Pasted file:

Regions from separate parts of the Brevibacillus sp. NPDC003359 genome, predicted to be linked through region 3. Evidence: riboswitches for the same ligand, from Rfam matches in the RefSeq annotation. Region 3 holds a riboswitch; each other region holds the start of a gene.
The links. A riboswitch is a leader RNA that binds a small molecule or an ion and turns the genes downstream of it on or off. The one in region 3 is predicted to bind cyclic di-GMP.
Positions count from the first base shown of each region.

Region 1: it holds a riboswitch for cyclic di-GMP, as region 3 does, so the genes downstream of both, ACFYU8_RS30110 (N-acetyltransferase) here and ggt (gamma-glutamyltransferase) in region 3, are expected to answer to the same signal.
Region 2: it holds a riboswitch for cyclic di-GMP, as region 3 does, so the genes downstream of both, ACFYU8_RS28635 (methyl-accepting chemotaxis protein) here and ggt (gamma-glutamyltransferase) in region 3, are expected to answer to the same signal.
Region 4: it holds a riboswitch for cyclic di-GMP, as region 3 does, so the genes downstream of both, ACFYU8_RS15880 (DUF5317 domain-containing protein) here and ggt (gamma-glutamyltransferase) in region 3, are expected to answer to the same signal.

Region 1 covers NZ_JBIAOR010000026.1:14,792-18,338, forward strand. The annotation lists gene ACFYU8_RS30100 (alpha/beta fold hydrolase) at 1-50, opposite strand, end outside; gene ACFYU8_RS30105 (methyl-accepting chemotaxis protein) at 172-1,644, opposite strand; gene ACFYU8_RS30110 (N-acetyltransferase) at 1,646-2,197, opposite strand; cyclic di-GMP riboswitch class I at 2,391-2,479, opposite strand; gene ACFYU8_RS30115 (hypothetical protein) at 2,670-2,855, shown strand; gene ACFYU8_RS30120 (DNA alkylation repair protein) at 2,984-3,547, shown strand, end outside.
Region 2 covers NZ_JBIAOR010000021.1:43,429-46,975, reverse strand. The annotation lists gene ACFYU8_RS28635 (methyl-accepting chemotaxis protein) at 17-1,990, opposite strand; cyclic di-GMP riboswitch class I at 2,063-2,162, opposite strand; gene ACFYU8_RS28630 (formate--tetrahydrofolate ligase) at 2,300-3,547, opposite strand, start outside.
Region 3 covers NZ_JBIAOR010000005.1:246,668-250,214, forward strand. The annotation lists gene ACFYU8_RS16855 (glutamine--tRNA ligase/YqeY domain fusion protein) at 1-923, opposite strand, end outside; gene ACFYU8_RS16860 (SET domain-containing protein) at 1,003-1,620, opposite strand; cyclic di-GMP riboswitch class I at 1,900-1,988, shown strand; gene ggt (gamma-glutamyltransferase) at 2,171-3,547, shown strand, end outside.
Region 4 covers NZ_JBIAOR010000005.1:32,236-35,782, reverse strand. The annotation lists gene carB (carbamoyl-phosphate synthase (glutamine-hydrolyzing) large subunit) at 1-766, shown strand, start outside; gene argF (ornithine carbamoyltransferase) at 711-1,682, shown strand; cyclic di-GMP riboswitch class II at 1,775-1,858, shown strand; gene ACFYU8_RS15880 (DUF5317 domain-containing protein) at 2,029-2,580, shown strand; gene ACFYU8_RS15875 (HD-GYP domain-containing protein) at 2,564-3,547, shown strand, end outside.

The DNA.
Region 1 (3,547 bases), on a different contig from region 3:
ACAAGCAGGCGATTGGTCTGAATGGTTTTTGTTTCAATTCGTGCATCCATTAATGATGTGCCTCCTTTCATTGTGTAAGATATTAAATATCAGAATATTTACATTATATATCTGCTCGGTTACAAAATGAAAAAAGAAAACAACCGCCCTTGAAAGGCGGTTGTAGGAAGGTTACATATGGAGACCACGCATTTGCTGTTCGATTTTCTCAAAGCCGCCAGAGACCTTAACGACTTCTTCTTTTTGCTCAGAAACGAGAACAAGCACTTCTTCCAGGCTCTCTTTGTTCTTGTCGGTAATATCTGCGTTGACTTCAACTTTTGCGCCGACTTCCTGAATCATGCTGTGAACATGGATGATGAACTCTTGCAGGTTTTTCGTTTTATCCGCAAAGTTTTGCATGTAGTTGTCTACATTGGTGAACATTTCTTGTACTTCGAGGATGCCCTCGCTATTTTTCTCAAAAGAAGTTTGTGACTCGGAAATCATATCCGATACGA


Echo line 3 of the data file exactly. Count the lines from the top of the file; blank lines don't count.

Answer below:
Positions count from the first base shown of each region.